Life hacks for the psyche and emotional wellbeing
July 28, 2020 11:03 PM   Subscribe

What's a good habit that you introduced in your life and has since made all the difference?

I'm not in a good place at the moment—but I am trying to move forward, even if just in baby steps.

I read this article awhile ago about developing some good habits so you can become the best version of yourself. I think I'm going to try and do these:

- Pick 3 things to prioritise daily from my list of to-do
- Listen to one inspiring talk at the end of the week
- Try and learn something new every day
- Restart my gratitude journal which I've done a few years ago.

Do you have any similar habits that have significantly changed yourself and your life for the better?

Anything related to mental and emotional well-being is something I really need right now, but wouldn't mind learning how to deal with people, work, finances, etc. I want to be able to do and learn something that would make me feel like I have my own back. Thank you.
posted by pleasebekind to Human Relations (36 answers total) 113 users marked this as a favorite
 
Make a commitment to complete a specific task - with quality - before midnight the next day. Large or small, visualize it beginning to end. Then do it. Then acknowledge your completion.

All roads to enlightenment begin with a made bed (discuss).

Take a walk.

Intentionally pause and taste the first bite of every meal.

Get the right amount of good sleep.

Guitar Craft aphorism: Learn to recognize mistakes as the friends and teachers that they are. (paraphrased from memory)

Sit quietly in a chair.

When in doubt, shave.

Take it easy on any recommendations you decide to try on. Habituation occurs in tiny steps over time. Acknowledge successes, and learn from mistakes in the moment. Take what you need, let go of the rest.
posted by j_curiouser at 11:30 PM on July 28 [11 favorites]


...

Read Mary Oliver.

Read Kurt Vonnegut.

Read When Things Fall Apart.

Read Transformation and Healing.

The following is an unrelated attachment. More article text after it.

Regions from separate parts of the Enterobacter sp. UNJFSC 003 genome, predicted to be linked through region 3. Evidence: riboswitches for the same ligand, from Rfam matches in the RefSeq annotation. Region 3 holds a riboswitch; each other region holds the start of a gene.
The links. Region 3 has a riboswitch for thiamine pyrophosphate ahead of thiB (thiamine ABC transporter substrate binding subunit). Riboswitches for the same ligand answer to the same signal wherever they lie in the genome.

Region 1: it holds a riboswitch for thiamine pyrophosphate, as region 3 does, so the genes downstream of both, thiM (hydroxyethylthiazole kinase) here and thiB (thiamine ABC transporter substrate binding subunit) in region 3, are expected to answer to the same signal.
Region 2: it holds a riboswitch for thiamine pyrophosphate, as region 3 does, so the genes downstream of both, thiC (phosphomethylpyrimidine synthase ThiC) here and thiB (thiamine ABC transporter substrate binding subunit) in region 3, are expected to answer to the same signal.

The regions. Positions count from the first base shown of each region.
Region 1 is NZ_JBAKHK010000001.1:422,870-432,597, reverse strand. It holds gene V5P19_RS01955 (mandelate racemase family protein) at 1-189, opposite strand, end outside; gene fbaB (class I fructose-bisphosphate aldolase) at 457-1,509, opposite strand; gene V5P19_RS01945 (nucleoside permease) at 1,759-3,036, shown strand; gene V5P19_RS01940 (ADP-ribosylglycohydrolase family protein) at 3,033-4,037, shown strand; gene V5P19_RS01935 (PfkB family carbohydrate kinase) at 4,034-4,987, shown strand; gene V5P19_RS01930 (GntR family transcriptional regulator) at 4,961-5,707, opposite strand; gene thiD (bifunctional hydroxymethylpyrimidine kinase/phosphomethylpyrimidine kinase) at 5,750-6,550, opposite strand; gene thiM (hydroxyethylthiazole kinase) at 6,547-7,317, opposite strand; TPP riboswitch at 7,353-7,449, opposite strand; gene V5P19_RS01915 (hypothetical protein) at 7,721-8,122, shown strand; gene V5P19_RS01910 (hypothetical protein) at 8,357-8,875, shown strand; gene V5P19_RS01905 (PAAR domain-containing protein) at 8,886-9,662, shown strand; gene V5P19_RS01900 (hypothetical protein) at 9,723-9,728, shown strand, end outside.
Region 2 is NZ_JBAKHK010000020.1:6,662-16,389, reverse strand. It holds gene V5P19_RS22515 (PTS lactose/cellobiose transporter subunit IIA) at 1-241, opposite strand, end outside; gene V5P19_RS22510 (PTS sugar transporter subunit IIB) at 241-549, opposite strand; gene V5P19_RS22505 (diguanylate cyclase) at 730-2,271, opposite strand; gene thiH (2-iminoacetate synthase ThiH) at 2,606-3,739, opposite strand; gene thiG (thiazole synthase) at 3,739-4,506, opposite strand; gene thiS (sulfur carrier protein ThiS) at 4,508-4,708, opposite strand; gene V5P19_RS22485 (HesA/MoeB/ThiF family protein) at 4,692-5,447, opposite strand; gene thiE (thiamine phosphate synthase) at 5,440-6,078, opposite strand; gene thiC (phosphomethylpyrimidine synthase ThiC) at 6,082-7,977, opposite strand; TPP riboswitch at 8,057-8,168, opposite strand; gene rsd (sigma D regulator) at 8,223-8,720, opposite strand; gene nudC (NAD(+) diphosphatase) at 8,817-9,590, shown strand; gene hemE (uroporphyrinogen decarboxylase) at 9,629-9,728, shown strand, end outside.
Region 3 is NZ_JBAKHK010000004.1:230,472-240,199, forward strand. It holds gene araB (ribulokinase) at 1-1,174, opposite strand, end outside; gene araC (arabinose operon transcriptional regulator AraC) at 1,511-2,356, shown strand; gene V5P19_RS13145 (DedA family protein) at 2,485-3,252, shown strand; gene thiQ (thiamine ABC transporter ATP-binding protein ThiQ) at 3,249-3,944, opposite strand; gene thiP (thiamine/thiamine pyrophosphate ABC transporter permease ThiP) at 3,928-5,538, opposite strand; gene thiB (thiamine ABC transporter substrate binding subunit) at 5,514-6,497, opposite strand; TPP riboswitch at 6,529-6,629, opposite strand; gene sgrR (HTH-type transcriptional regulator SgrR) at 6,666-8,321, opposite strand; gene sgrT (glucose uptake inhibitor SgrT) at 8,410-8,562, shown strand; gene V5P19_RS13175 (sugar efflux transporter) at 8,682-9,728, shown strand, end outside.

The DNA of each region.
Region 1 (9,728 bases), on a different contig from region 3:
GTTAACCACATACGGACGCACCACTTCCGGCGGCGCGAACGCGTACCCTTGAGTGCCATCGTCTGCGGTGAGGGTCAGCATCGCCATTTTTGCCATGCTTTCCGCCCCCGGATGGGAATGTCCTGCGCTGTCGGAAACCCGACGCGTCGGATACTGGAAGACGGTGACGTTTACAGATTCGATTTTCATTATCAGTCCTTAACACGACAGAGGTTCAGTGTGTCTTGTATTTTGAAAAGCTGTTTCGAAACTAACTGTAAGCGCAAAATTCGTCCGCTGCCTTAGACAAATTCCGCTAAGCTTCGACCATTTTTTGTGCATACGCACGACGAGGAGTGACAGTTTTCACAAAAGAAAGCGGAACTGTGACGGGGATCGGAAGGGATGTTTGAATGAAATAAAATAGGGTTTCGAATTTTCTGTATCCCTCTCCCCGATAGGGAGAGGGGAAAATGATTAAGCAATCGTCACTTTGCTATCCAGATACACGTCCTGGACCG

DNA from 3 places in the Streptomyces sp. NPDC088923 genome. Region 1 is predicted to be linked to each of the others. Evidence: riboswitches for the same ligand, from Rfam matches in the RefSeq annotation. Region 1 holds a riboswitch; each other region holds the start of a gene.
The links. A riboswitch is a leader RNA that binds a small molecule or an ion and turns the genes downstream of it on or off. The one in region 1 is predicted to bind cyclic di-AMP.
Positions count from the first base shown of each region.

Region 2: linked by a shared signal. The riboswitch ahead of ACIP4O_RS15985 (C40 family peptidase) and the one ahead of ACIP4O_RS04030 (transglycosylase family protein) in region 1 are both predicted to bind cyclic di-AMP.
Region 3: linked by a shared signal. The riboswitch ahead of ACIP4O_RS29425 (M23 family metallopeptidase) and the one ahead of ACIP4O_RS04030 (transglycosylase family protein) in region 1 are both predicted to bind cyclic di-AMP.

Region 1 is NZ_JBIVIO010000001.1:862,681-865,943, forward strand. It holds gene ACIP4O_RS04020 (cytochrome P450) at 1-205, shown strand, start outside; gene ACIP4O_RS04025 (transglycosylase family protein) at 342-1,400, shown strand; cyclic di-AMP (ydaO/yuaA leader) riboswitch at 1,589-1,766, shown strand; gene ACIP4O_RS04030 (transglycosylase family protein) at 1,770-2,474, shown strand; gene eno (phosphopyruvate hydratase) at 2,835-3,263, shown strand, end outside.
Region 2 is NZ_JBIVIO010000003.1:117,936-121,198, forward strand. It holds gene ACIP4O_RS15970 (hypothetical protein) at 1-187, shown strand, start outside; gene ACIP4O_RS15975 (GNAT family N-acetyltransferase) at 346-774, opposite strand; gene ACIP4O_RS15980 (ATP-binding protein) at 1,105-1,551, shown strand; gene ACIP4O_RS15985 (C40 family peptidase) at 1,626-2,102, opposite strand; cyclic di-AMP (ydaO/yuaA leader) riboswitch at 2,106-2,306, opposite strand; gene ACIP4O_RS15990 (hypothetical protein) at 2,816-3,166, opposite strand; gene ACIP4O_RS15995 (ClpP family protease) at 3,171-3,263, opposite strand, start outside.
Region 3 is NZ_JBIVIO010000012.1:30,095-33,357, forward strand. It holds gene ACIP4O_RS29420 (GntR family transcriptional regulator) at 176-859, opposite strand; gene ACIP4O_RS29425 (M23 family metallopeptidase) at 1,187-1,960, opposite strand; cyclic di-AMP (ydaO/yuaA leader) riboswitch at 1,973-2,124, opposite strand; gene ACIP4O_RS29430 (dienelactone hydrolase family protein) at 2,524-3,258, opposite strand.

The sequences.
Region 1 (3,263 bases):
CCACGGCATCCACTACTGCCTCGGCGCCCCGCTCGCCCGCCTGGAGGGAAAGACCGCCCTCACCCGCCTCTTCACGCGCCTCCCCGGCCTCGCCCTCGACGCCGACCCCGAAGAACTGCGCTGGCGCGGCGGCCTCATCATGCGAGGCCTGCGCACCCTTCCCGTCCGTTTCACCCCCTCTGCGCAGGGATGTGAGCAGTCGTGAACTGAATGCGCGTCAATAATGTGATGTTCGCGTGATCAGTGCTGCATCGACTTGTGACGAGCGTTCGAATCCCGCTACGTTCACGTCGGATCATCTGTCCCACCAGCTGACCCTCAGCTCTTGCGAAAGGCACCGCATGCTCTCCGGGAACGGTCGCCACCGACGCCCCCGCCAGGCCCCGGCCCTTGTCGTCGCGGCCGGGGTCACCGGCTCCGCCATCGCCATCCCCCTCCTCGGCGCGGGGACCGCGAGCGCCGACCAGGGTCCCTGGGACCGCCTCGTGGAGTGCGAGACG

Do this amazing experiment.
posted by j_curiouser at 11:54 PM on July 28 [9 favorites]


-Detoxing from/ dramatically cutting down on my social media and internet consumption (anything that makes me angry or feel lacking triaged as the priority, so twitter facebook instagram etc first on the chopping block).
-Surrounding myself (through work, volunteering and friendships) with kind, tough, and/or stoic people who encourage me to be the same and keep things in perspective.
-Letting go of the idea (Brene Brown touches on this) that busyness=meaningfulness. Saying no to being busy and stressed for busy/prestige's sake.
-Doing something with my hands/body sometimes. Knitting, woodwork, guitar, cycle commuting.
posted by hotcoroner at 1:11 AM on July 29 [5 favorites]


Since lockdown started I've been taking a cold shower every day - I'd seen it's meant to be good for anxiety and depression and figured I could do with the help now I was stuck inside. I do my normal shower, and then turn it to coldest at the end for 20-30 seconds, enough time for the cold shock endorphins to arrive. A+ would recommend to everyone. It's quick and cheap and has really helped.
posted by london explorer girl at 1:43 AM on July 29 [19 favorites]


Whenever you see a bird, say hello and give it your love. Birds love you, too.
posted by Ice Cream Socialist at 3:08 AM on July 29 [51 favorites]


I'm struggling a lot myself, but one thing I've started recently that has helped is starting a small crafting hobby. Needlepoint, in my case, but the important thing is that it's easy and also not on a screen. Probably many things would work. It is something for my hands and brain to do when otherwise I'd just doomscroll and feel sorry for myself.

Thanks for asking this. I can use these suggestions myself.

We will get through this, friend.
posted by phoenix_courage at 3:09 AM on July 29 [4 favorites]


Running. I'm the opposite of an athlete, and when I say "running" I mean trotting my fat ass around the block in an effortful jog for no more than one mile, stopping for stretches/windedness as necessary -- but still. I literally cannot feel physical anxiety for the rest of the day after I have done that sweaty mile. Takes under 15 minutes, effect lasts all day and improves nighttime sleep. (Didn't do it yesterday and bingo, am awake at 3 in the morning.)

(Caveat: can still feel fear, disgust at state of world etc, but sensation is blunted and does not translate to fight-or-flight physical reaction. Positive emotions generally heightened.)
posted by fingersandtoes at 4:19 AM on July 29 [24 favorites]


The things that recur and recur and cause you distress are the things that destroy the quality of your life, whatever they may be. Make a list of your ten top aggravations. They will probably be a list that involves some absurd minor things, like "badly fitting glasses keep sliding down and need to be poked back up again so I can see", "Flinching when the phone rings in case it's him, even though it very rarely is," and "Being mad at the guy who parks in my parking space" and "Obsessing about the US election."